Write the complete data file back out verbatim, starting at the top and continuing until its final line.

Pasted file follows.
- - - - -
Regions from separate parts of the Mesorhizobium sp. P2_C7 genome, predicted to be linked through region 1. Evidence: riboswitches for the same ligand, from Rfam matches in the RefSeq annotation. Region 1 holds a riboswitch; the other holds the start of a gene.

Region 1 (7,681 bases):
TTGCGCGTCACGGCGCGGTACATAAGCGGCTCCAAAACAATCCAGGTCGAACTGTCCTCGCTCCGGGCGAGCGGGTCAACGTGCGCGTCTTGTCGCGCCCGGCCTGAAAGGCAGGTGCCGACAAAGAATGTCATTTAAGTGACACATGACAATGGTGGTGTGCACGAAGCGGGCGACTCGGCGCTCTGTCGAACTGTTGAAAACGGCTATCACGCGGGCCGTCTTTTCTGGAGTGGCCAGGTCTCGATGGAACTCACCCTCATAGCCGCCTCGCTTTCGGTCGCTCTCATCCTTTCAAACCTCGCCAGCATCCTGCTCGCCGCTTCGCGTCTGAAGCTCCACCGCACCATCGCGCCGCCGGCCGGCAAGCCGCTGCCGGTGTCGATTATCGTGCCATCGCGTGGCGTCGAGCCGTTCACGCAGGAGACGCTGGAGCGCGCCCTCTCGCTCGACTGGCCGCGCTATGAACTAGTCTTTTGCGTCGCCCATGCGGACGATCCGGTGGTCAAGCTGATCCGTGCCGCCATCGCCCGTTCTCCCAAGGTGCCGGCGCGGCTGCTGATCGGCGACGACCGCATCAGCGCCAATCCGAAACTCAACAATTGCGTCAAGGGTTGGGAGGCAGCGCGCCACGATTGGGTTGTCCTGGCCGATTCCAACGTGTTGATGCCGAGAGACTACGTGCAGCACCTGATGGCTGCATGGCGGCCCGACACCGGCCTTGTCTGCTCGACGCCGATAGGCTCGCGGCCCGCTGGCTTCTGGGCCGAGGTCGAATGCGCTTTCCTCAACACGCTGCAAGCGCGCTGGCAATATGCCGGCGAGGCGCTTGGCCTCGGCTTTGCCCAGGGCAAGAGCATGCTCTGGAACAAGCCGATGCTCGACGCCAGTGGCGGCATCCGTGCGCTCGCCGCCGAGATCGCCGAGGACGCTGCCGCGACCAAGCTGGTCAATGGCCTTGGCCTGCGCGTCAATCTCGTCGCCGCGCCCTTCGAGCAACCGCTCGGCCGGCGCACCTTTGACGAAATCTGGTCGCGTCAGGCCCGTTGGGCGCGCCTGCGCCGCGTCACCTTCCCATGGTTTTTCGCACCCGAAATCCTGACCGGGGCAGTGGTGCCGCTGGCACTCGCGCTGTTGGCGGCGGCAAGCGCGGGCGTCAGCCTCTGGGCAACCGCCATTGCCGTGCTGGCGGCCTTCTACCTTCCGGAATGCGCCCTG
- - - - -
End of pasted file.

Regions from separate parts of the Mesorhizobium sp. P2_C7 genome, predicted to be linked through region 1. Evidence: riboswitches for the same ligand, from Rfam matches in the RefSeq annotation. Region 1 holds a riboswitch; the other holds the start of a gene.

Region 1 (7,681 bases):
TTGCGCGTCACGGCGCGGTACATAAGCGGCTCCAAAACAATCCAGGTCGAACTGTCCTCGCTCCGGGCGAGCGGGTCAACGTGCGCGTCTTGTCGCGCCCGGCCTGAAAGGCAGGTGCCGACAAAGAATGTCATTTAAGTGACACATGACAATGGTGGTGTGCACGAAGCGGGCGACTCGGCGCTCTGTCGAACTGTTGAAAACGGCTATCACGCGGGCCGTCTTTTCTGGAGTGGCCAGGTCTCGATGGAACTCACCCTCATAGCCGCCTCGCTTTCGGTCGCTCTCATCCTTTCAAACCTCGCCAGCATCCTGCTCGCCGCTTCGCGTCTGAAGCTCCACCGCACCATCGCGCCGCCGGCCGGCAAGCCGCTGCCGGTGTCGATTATCGTGCCATCGCGTGGCGTCGAGCCGTTCACGCAGGAGACGCTGGAGCGCGCCCTCTCGCTCGACTGGCCGCGCTATGAACTAGTCTTTTGCGTCGCCCATGCGGACGATCCGGTGGTCAAGCTGATCCGTGCCGCCATCGCCCGTTCTCCCAAGGTGCCGGCGCGGCTGCTGATCGGCGACGACCGCATCAGCGCCAATCCGAAACTCAACAATTGCGTCAAGGGTTGGGAGGCAGCGCGCCACGATTGGGTTGTCCTGGCCGATTCCAACGTGTTGATGCCGAGAGACTACGTGCAGCACCTGATGGCTGCATGGCGGCCCGACACCGGCCTTGTCTGCTCGACGCCGATAGGCTCGCGGCCCGCTGGCTTCTGGGCCGAGGTCGAATGCGCTTTCCTCAACACGCTGCAAGCGCGCTGGCAATATGCCGGCGAGGCGCTTGGCCTCGGCTTTGCCCAGGGCAAGAGCATGCTCTGGAACAAGCCGATGCTCGACGCCAGTGGCGGCATCCGTGCGCTCGCCGCCGAGATCGCCGAGGACGCTGCCGCGACCAAGCTGGTCAATGGCCTTGGCCTGCGCGTCAATCTCGTCGCCGCGCCCTTCGAGCAACCGCTCGGCCGGCGCACCTTTGACGAAATCTGGTCGCGTCAGGCCCGTTGGGCGCGCCTGCGCCGCGTCACCTTCCCATGGTTTTTCGCACCCGAAATCCTGACCGGGGCAGTGGTGCCGCTGGCACTCGCGCTGTTGGCGGCGGCAAGCGCGGGCGTCAGCCTCTGGGCAACCGCCATTGCCGTGCTGGCGGCCTTCTACCTTCCGGAATGCGCCCTG